IKEA’s new meatball is vegan and 3D printed

Every die-hard IKEA fan knows that behind the affordable and timeless ready-to-assemble furniture, the in-store restaurant is the main attraction. The IKEA cafeteria offers several plant-based staples, including a vegetarian hot dog made with wheat protein, kale, lentils, onions and wheat protein. Now, the Swedish-based multinational is aiming to bolster its plant-based offerings as IKEA cafeterias begin to reopen post-pandemic. More recently, the company showcased 3D-printed meatballs during its “Taste the Future” recruitment campaign.

IKEA has launched an initiative to make all its restaurant menus 50% plant-based by 2025, to promote sustainable food options around the world. The recruitment campaign also aims to expand its technology and data department as IKEA tries to innovate across its development and production models.

The company is hiring 150 new employees to facilitate a sustainable future for IKEA. The campaign video shows the new machine that makes Swedish plant-based meatballs, while a voiceover says, “Let’s meet for a job interview over 3D-printed meatballs.” Yes, of course, they are meatless.

3D printed Swedish meatballs contain a proprietary protein blend of potato, onion, apple, oat and pea. IKEA claims that its vegan meat production produces only 4% of the environmental damage needed for standard meatball production. As of now, the new plant-based meatballs have yet to hit IKEA stores, but the sustainability initiative gives consumers reason to expect vegan meatballs in the near future. to come up.

“IKEA is at the start of a journey to embrace data and technology to become more affordable, accessible and sustainable in an omnichannel environment,” said Pascal Pauwels, CIO of Inter IKEA Group. “Naturally, people with imagination will play a big role in this quest, so we’re looking for people here who want to create a better everyday with us. This campaign is a great conversation starter.

The company’s sustainability commitments extend beyond the restaurant. IKEA has pledged to ensure that 80% of all packaged food stocked in its retail category is plant-based and meat-free. New menu items and the development of plant-based retail are just the start of IKEA’s sustainability programs. The company aims to become “climate positive” by 2028, striving to achieve net zero greenhouse gas emissions and completely phase out plastic packaging.

“The 3D printed meatballs are just one experiment in which IKEA explores new technologies to bring its vision to life. All of this to reach more people and create a positive impact on the world,” the company said in a statement.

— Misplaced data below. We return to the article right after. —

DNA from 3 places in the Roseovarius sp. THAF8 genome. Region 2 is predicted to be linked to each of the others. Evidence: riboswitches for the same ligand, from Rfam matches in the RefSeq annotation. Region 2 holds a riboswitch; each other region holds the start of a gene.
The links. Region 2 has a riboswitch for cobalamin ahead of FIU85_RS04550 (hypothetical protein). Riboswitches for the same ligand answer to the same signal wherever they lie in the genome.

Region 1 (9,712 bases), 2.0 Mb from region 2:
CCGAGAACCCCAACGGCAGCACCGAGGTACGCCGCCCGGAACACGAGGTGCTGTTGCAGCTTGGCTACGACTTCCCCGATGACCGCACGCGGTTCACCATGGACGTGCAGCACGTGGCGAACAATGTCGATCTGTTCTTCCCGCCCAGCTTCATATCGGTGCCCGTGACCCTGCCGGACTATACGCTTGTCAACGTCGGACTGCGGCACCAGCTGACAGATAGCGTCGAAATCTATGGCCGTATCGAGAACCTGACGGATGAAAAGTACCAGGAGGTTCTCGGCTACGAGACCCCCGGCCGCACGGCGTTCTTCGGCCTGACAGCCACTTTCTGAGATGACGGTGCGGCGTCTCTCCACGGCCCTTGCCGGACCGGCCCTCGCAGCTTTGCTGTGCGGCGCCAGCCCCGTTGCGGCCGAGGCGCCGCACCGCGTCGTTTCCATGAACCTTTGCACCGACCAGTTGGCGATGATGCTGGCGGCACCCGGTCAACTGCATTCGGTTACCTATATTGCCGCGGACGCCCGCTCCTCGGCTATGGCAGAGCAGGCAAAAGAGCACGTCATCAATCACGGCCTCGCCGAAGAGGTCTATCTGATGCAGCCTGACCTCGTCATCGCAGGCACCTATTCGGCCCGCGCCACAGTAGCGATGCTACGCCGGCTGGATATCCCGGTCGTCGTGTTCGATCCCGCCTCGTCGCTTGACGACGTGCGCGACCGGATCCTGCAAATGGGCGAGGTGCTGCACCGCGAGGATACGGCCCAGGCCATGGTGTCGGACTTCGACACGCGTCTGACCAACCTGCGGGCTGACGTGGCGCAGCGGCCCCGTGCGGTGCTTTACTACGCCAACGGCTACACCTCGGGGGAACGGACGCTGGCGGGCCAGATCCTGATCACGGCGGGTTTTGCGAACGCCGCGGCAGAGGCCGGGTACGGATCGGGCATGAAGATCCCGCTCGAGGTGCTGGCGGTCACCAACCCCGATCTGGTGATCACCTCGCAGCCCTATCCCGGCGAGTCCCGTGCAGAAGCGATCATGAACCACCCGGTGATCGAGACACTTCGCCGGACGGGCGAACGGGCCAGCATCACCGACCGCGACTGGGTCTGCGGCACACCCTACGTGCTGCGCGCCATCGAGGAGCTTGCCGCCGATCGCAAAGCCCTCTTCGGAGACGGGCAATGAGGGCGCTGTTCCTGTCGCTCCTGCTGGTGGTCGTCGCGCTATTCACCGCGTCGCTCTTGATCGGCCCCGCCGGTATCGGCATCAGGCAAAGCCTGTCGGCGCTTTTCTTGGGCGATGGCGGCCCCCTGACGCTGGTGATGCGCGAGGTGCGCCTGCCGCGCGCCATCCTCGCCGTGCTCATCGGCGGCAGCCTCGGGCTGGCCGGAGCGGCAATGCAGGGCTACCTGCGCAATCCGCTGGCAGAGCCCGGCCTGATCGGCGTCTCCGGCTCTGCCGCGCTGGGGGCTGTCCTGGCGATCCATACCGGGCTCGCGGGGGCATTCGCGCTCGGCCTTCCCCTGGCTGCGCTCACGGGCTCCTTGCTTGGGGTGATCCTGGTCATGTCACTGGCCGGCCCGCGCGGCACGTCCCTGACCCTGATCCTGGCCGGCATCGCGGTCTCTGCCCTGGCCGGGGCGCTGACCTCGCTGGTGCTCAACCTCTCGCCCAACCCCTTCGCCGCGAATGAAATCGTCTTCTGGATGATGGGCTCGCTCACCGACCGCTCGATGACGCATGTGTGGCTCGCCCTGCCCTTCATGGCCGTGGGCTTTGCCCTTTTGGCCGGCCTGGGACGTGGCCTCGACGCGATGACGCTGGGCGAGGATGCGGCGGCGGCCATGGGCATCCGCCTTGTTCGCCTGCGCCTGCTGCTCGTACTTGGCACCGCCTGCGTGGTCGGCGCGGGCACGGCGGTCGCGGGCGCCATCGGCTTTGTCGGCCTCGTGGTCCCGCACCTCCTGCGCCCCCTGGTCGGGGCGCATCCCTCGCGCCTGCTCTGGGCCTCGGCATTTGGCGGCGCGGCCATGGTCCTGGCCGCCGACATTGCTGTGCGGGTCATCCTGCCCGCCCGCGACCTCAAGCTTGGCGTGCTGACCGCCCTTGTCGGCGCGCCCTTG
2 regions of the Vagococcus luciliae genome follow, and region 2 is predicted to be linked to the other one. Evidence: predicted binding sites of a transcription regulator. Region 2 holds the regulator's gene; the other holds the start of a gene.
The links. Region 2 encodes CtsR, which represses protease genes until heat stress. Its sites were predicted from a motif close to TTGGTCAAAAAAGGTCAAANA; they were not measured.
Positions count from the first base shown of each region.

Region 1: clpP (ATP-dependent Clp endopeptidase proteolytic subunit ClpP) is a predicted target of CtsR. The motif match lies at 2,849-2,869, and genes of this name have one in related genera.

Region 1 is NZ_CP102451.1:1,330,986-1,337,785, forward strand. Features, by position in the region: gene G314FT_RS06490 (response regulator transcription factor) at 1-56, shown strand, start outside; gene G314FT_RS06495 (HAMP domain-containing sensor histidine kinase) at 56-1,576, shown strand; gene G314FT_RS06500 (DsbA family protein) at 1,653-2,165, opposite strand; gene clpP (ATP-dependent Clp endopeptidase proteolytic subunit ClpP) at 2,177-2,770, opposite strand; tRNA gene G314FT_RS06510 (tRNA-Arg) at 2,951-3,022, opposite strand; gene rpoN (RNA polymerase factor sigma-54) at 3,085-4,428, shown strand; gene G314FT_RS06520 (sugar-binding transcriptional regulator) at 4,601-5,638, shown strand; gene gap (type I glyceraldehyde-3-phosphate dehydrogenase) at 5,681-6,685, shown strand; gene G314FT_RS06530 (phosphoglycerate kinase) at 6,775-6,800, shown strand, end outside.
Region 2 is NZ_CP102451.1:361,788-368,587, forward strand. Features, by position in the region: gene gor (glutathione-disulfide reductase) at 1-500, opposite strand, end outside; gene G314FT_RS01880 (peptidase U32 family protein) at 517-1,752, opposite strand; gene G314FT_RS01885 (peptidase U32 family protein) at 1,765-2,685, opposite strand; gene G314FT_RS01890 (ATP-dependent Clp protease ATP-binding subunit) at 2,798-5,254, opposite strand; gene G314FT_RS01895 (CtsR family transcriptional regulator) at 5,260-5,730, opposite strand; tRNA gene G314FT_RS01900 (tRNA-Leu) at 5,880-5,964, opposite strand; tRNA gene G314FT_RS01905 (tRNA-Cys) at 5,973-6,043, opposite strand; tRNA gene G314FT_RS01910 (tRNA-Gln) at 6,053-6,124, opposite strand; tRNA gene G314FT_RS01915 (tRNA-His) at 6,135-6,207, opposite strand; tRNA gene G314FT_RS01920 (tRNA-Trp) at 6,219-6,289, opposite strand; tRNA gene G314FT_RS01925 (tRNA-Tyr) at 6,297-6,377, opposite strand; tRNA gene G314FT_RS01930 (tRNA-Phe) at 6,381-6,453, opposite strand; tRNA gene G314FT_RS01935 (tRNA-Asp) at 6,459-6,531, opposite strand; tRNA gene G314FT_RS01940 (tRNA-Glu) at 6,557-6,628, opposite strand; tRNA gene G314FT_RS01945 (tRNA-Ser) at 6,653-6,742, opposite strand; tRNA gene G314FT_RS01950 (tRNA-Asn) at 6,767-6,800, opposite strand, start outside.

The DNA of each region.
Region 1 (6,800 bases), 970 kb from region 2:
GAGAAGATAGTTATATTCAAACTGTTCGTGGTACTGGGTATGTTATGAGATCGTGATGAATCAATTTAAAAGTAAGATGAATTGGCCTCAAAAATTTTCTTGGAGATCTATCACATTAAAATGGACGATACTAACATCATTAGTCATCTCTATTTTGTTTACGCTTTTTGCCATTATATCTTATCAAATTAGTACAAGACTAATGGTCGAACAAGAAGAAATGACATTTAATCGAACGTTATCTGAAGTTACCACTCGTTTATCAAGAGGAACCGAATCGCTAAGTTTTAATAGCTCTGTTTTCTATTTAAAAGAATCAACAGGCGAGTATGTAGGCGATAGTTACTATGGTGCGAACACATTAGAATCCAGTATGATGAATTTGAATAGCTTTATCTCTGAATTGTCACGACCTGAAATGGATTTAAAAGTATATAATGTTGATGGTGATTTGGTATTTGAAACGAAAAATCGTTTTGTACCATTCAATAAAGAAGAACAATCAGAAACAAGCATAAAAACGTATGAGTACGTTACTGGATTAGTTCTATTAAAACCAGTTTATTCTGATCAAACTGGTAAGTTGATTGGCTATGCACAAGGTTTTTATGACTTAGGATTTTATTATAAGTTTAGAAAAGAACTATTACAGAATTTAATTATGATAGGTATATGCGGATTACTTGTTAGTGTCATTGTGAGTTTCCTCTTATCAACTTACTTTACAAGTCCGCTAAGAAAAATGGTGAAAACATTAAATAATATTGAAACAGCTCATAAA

Current estimates suggest that animal agriculture could be responsible for 87% of greenhouse gas emissions in the international food sector. As environmental issues become more prevalent, IKEA’s plant-based and sustainable investments will set standards for leading companies in Europe and around the world.

A new way to make plant-based meat

IKEA’s investment in 3D-printed meat substitutes is not a first in the plant-based world. Last year, chef Marco Pierre White revealed he would start selling 3D-printed whole cut steaks that are completely free of animal products. The celebrity chef announced that he had partnered with Redefine Meat which would replicate the complex structures of animal muscles with mushroom-based ingredients, noting the nearly identical texture of the vegan alternative.

Redefine Meat and IKEA’s 3D printed meat alternatives are entering a rapidly growing plant-based market, which is expected to grow 451% by 2030. New 3D food printing technology aims to cut costs harmful environmental. This week, a report from the Good Food Institute claimed that plant-based meat will reach price parity with conventional meat as early as 2023. The report claims that increased consumer interest, technological advancements and improved production capabilities will drive to the market eclipsing the conventional meat market.

The 6 best fast food chains with plant-based options on the menu

Fast food restaurants have finally gotten the message that their customers don’t just come for a burger, fried chicken or beef taco. Many now have plant-based foods and come up with creative and delicious ways to add more greens to the menu. Here are the 6 best fast food chains with plant-based options on the menu.

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